Saddam Hussein enjoyed fishing, although not always in a particularly relaxed fashion – he would sometimes order grenades to be lobbed into the water if the fish were not biting. The catch would then be served to guests who would be suitably honoured to be dining on the results of the president's sporting prowess.
Many of Saddam's 52 palaces had access to water, the premier among them, the Maqar-el-Tharthar, north of Baghdad, beside Lake Tharthar, was a complex of 45 marble mansions where members of his coterie and his sons Uday and Qusay would also go on angling trips, surrounded by bodyguards.
A year after the invasion by US-led forces in 2003, the fishing jetties of Maqar, the once fabled "Green Palace", lay empty, with tumbleweed from the gardens blowing into the lake. American troops collected Saddam "souvenirs" – to be followed by a more comprehensive looting by locals. But now fishing is back at the palace. The Baghdad Angler's Club and School of Flyfishing hold their regular meetings on the various former homes of Saddam in the Iraqi capital every Sunday, although these are sometimes interrupted by mortar and rocket fire.
The members are US and British military and officials, and occasionally the few foreign journalists that are still left in Iraq. A tournament held two months ago was featured in a Florida TV fishing show hosted by Joe Mercurio, who flew in to donate rods and tackle from the show's sponsors. The club has a website – baghdadflyfishing.com, with a gallery of photos of soldiers showing off their catch.
Fishing stories can, of course, be as unreliable as war stories. "You need that photo, or if you say you caught a 24-incher no one is going to believe you," said Warrant Officer Leslie "Scott" Henry, a 19-year-old helicopter pilot specialising in investigating air crashes. Fishing, he says, offers a bit of sanity in the middle of the mayhem. His female colleague, Warrant Officer Stormy Ripley, agrees. "Anything that will get me close to the water helps me relax. There's something innocent about it in the midst of all this war," she told a Reuters reporter.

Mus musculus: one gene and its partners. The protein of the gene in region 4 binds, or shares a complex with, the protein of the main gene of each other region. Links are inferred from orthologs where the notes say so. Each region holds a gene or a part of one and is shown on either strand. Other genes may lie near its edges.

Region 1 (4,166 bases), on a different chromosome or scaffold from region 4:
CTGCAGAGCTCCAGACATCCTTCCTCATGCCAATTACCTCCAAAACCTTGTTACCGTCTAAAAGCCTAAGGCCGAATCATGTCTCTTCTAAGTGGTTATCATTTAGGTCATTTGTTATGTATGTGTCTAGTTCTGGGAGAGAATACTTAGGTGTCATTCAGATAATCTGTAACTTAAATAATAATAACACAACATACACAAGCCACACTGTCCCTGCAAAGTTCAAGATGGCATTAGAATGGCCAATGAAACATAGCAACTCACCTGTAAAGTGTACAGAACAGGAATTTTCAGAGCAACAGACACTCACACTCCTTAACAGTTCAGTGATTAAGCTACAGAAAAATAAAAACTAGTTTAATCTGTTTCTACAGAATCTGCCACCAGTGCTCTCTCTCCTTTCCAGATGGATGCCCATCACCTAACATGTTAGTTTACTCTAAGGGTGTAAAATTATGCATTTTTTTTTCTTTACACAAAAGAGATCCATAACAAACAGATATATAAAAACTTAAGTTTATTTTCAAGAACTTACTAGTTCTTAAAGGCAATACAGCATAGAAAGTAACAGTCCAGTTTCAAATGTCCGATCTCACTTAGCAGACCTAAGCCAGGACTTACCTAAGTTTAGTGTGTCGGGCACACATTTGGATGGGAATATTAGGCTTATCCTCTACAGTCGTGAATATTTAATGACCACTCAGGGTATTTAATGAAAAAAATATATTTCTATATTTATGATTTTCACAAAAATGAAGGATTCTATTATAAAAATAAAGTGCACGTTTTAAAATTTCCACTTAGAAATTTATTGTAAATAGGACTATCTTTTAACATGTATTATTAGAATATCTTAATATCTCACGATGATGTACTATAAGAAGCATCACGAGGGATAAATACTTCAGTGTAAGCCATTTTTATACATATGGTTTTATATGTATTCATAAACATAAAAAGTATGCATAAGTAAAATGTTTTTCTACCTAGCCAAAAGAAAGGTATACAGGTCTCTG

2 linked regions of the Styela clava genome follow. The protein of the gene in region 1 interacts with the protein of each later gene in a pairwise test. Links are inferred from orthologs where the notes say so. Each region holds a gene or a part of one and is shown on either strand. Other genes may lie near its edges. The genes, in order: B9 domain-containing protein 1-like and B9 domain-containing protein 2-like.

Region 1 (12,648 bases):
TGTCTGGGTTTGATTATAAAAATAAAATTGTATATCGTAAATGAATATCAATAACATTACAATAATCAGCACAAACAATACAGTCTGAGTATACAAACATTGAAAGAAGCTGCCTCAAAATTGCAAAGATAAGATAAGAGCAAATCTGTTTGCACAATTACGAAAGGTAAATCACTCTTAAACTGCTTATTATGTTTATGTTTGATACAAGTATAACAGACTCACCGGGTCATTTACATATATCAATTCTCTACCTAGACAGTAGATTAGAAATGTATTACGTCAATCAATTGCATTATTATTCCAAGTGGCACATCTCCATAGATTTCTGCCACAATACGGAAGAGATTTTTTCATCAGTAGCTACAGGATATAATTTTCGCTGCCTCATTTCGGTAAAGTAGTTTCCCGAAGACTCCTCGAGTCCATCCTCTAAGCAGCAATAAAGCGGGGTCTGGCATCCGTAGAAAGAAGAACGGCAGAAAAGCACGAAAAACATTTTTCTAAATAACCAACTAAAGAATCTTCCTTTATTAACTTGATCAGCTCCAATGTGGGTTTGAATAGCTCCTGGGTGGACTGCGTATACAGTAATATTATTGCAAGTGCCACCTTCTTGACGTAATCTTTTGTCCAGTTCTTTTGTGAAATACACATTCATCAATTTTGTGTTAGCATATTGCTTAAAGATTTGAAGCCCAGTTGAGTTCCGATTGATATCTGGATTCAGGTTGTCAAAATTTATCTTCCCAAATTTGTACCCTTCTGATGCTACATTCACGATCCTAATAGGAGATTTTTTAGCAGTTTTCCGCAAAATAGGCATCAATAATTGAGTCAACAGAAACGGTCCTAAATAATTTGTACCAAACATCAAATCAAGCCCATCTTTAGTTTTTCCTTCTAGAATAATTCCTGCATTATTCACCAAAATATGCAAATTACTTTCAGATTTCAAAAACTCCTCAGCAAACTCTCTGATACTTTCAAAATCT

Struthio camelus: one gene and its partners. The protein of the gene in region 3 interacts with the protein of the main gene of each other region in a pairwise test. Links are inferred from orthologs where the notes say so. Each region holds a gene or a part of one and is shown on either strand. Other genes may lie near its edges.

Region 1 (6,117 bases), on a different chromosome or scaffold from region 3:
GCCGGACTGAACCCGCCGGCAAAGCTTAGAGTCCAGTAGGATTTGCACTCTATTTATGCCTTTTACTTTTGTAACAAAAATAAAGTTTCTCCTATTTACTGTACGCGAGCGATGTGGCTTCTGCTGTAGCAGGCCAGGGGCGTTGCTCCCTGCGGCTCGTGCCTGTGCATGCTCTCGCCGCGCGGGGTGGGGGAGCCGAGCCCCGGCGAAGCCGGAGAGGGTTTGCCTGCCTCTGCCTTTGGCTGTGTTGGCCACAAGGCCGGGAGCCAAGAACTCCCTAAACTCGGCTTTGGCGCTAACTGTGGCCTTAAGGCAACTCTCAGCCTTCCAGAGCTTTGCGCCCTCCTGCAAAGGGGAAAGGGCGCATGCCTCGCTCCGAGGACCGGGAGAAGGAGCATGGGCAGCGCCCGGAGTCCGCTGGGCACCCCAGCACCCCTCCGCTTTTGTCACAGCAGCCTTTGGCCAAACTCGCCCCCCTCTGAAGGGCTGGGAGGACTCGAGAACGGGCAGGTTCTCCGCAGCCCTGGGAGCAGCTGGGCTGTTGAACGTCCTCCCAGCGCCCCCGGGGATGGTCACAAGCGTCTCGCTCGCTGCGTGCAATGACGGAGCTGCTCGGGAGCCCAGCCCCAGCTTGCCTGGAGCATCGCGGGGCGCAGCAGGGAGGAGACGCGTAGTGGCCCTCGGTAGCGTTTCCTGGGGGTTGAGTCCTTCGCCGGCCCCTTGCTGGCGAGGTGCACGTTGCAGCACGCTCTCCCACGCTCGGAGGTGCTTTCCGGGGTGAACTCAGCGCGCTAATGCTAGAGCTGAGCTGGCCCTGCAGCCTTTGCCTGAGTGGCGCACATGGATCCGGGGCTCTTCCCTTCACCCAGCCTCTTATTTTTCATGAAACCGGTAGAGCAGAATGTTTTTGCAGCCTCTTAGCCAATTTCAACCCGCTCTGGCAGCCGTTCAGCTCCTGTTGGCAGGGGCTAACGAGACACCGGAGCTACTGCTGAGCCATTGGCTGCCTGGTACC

The normal catch is carp, which would be eaten at the cafes beside the Tigris in a much favoured dish called "mazgouf" in more peaceful times before the war, although the club has also had some luck with another kind of fish, asp. The best site, says WO Henry, is the half-built Victory Over the United States palace, which is now part of an American base.
"Carp eat off the bottom. They are garbage fish, they are just not very sexy," says WO Henry. The best way to catch them, he continues, is with wads of bacon swiped from the military dining hall, although he has experimented, with some success, using a small rubber squid filled with Philadelphia cheese.
The fish caught by the club, however, are no match for those Uday was supposed to have caught. He came first in a number of competitions, on occasions against semi-professional anglers. There were pictures of him with a rod and line, decked out in designer leather jackets and sunglasses, strewn on the floor of his palace after it was looted following the fall of Saddam Hussein's regime. But then, it was wiser not to beat Saddam's son at anything much. Other documents showed that he had come first in a class of 174 in every subject.
Life, however, was not always easy for him. "It is difficult being in the family of Hussein. People want to kill us," he wrote to an uncle once. But with all that stress, he found fishing therapeutic. "It makes a very nice change from our day-to-day lives," he scribbled beside one photograph taken at Maqar – sentiments echoed by the Baghdad Angler's Club, who have their own share of stress, with fighting continuing in the Iraqi capital five years after "liberation".
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